We admire nonprofits that have a revenue generator beyond grants, donations, public giving campaigns, and other typical fundraising methods. Often these small businesses teach skills, give work experience, and/or provide a community service.
Two other Oklahoma examples are Enid's Hope Outreach Ministries' Thrift Shop and Bartlesville's Tuesday House, a popular resale business assisting the Mutual Girls Club.
The thrift shop below gives redeemable elephant tokens for the thrift shop to those who attend the health center's classes. Enid's Hope Outreach also gives store credit to young parents completing mentoring sessions.
By: David Page The Journal Record September 2, 2015
A customer makes a purchase at the U Wear It Well Thrift store at Community Health Centers’ Mary Mahoney Campus at 12716 NE 36th St. in Spencer. (Photo by Brent Fuchs)
SPENCER – When Community Health Centers started planning to open a thrift store, the primary goal was to create a new revenue source.
“Initially we were just trying to raise some more funding,” said Rosalyn G. Johnson, CEO of the nonprofit provider of family primary and preventive medical and dental health services.
But as planning for the store advanced, the mission expanded.
“We realized we could use the store to encourage people to come in for healthy living classes,” Johnson said.
The U Wear It Well Thrift opened in mid-August at the nonprofit organization’s Mary Mahoney Campus at 12716 NE 36th St. in Spencer.
Like most thrift stores, U Wear It Well accepts cash and debit cards for purchases. But the new thrift store at the Mary Mahoney Campus also accepts redeemable elephant tokens.
Elephant tokens are distributed to people enrolled in one or more of the nonprofit agency’s healthy living classes. Class topics include diabetes and chronic disease management, parenting, behavioral modification and child nutrition.
“Each token is worth $1 in the store,” Johnson said. “We wanted to encourage people to come to the classes.”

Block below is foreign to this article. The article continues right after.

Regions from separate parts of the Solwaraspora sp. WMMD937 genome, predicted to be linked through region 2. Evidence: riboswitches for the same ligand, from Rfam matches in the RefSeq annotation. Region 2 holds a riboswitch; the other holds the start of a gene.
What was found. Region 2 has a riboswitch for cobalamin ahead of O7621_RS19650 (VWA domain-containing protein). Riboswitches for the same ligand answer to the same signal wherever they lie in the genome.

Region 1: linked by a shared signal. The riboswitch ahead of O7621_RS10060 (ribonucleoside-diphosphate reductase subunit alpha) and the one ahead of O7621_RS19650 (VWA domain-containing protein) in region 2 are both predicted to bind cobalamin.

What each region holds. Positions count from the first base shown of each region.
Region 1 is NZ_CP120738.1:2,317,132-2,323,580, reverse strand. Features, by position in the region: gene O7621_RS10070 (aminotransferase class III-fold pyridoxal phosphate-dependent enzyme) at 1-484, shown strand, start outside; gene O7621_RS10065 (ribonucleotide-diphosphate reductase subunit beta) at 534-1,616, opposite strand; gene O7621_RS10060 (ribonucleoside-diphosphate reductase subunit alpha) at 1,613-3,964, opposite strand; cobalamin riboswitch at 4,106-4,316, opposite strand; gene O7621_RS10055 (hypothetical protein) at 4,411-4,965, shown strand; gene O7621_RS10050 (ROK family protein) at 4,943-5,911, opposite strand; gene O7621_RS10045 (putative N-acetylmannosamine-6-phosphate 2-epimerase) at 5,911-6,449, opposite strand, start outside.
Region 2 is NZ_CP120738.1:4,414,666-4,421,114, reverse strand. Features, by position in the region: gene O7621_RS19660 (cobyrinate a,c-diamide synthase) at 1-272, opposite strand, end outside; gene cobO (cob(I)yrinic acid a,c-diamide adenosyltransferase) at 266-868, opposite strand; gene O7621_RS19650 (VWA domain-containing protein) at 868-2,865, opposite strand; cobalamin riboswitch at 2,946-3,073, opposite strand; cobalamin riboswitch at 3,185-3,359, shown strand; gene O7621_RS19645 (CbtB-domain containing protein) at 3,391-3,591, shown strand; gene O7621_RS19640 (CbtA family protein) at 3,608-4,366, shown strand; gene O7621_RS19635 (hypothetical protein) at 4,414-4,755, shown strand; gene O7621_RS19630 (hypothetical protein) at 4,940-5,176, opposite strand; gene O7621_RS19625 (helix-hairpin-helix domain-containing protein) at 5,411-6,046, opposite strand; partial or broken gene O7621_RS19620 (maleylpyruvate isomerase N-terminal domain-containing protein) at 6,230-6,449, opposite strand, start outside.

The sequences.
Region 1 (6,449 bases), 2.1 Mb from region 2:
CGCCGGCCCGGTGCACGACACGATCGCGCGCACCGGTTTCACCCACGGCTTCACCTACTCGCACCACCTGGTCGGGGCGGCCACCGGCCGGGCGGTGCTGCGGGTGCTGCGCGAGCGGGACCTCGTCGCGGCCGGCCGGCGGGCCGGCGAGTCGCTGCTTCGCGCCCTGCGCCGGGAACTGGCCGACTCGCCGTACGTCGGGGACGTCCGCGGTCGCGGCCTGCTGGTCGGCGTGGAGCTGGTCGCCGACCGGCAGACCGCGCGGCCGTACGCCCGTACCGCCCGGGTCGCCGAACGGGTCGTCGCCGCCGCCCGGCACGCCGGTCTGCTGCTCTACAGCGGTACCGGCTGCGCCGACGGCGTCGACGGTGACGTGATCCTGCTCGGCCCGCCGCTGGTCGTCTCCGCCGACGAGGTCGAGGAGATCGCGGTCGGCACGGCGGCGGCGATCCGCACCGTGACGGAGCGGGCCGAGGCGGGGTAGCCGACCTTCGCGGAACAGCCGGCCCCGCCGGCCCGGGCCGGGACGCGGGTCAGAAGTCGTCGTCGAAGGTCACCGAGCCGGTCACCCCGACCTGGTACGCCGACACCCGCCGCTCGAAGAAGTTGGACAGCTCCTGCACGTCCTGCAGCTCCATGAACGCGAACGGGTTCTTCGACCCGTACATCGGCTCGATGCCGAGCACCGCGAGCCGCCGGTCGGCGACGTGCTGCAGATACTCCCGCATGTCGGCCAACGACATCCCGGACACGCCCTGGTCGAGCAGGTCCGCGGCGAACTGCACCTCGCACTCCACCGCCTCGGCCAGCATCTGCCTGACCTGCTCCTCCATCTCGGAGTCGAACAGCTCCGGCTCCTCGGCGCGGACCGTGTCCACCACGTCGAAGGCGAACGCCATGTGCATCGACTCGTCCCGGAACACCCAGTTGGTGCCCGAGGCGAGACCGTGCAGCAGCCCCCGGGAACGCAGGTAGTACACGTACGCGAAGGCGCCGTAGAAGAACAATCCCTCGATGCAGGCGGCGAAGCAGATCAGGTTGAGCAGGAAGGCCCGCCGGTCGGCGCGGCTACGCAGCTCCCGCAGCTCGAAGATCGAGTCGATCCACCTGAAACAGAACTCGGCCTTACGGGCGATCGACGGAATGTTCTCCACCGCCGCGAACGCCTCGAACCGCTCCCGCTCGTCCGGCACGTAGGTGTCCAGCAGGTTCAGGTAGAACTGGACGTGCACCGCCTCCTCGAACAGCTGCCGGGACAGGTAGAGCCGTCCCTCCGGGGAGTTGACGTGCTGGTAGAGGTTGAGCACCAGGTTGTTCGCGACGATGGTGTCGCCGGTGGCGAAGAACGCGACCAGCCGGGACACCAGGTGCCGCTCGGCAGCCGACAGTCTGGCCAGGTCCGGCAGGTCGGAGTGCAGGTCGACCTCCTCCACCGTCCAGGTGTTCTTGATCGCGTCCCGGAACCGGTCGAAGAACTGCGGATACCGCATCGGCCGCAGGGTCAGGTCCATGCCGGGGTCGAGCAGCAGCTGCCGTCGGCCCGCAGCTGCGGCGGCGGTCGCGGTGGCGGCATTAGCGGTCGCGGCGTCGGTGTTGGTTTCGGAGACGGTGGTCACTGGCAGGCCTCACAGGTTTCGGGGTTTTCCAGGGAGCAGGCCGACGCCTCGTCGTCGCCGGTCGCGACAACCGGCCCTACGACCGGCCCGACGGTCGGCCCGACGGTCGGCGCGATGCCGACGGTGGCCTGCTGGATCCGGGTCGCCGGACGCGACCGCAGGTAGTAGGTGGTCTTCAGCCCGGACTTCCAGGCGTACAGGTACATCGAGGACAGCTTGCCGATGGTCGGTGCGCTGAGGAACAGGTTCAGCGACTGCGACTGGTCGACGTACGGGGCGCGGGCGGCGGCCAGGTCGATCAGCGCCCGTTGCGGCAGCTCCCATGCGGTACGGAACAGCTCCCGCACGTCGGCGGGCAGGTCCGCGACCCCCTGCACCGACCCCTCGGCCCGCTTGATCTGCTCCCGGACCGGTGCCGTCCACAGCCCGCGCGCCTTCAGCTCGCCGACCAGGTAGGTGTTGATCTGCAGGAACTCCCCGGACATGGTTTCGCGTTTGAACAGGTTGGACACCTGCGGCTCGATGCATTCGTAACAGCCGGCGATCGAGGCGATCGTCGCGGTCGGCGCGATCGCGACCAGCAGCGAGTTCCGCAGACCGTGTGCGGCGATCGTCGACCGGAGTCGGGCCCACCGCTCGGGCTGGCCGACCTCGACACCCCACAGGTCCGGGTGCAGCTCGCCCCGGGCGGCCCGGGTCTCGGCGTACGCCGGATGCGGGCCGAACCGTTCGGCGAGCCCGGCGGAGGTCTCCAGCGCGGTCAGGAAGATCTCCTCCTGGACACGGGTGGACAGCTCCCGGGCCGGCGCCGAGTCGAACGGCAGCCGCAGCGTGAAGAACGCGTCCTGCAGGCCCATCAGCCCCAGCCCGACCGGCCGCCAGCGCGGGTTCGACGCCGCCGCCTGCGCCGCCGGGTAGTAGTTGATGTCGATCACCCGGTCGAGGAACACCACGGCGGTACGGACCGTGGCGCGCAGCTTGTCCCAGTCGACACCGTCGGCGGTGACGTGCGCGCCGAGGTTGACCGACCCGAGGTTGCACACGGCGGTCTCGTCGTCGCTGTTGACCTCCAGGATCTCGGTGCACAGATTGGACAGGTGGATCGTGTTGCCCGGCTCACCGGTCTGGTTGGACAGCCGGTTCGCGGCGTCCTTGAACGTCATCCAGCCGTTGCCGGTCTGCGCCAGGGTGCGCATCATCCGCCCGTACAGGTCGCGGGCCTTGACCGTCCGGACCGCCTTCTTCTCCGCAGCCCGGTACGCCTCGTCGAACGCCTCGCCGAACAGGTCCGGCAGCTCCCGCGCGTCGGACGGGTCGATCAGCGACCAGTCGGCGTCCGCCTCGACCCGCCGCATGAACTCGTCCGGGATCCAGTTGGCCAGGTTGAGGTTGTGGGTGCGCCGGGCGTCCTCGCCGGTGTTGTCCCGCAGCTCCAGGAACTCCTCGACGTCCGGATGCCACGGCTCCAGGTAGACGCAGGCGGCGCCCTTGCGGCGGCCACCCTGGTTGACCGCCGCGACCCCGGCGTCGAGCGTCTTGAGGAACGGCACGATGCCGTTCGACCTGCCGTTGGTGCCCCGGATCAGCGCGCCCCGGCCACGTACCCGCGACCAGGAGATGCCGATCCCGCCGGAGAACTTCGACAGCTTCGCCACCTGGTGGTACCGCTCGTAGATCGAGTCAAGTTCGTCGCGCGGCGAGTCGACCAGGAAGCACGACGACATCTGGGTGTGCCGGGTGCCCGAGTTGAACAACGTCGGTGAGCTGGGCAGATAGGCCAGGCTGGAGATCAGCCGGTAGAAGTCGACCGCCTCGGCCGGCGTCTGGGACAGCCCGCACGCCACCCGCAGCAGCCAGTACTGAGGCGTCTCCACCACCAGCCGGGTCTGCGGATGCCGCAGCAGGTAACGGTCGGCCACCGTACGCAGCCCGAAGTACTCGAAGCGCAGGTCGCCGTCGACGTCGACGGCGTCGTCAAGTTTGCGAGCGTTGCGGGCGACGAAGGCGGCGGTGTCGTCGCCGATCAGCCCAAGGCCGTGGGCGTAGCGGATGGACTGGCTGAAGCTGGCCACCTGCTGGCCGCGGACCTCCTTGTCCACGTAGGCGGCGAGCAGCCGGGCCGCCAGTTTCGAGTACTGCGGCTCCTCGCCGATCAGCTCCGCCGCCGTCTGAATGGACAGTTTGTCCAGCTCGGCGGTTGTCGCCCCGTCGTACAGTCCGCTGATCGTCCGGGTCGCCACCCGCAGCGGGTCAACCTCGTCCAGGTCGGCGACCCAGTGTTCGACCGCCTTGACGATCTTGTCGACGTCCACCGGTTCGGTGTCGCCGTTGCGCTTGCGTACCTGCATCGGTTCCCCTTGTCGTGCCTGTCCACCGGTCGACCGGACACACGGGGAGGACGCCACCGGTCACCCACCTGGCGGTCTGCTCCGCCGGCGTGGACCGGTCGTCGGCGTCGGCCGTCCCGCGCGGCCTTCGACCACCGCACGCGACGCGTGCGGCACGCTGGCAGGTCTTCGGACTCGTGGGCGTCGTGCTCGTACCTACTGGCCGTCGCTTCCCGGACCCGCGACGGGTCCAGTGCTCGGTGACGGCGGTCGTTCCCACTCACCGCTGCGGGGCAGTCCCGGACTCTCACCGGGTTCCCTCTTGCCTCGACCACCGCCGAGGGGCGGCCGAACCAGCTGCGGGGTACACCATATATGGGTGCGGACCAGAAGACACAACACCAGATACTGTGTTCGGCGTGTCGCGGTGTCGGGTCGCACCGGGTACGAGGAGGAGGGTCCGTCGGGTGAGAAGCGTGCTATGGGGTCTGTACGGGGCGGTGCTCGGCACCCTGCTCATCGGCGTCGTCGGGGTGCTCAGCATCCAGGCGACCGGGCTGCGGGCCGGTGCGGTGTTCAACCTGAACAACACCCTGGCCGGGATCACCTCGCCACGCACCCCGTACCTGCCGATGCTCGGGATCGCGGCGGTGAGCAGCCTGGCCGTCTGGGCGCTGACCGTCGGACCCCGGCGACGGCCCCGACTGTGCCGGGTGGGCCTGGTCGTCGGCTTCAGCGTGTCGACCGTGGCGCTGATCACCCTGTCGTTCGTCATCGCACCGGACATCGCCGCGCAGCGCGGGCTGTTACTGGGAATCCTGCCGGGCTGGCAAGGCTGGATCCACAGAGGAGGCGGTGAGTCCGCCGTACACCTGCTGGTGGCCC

Each token has a picture of an elephant, similar to currency having a photograph of a former president.
The elephant was chosen for the tokens to symbolize family and leadership, Johnson said.
Elephants form deep family bonds and live in family groups. Leadership is not equal to power, but illustrates the respect for individuals for their problem-solving ability, self-awareness and empathy, she said.
“We want to encourage healthy living and reward Oklahomans for taking control of their lives,” Johnson said. “It is our hope that the token incentive will improve health and wellness outcomes in this part of our state.”
The thrift store’s merchandise includes men’s, women’s and children’s clothing, shoes, handbags, jewelry, household items and small appliances.
One section of the store features items families need for babies including strollers and cribs, she said.
The store’s merchandise is supplied from donations, many from supporters and the general public.
“Stein Mart was our first retail supporter,” she said. “They donated clothing and household items.”
The store is open from 10 a.m. to 4 p.m. Monday through Friday. Johnson said there are plans to expand the hours to include Saturdays.
“So far the interest in the store has been awesome,” she said.
Staff members at the Mary Mahoney Campus have been taking turns working in the store, but Community Health Centers is recruiting volunteers.
“We are seeking volunteers and donations,” she said.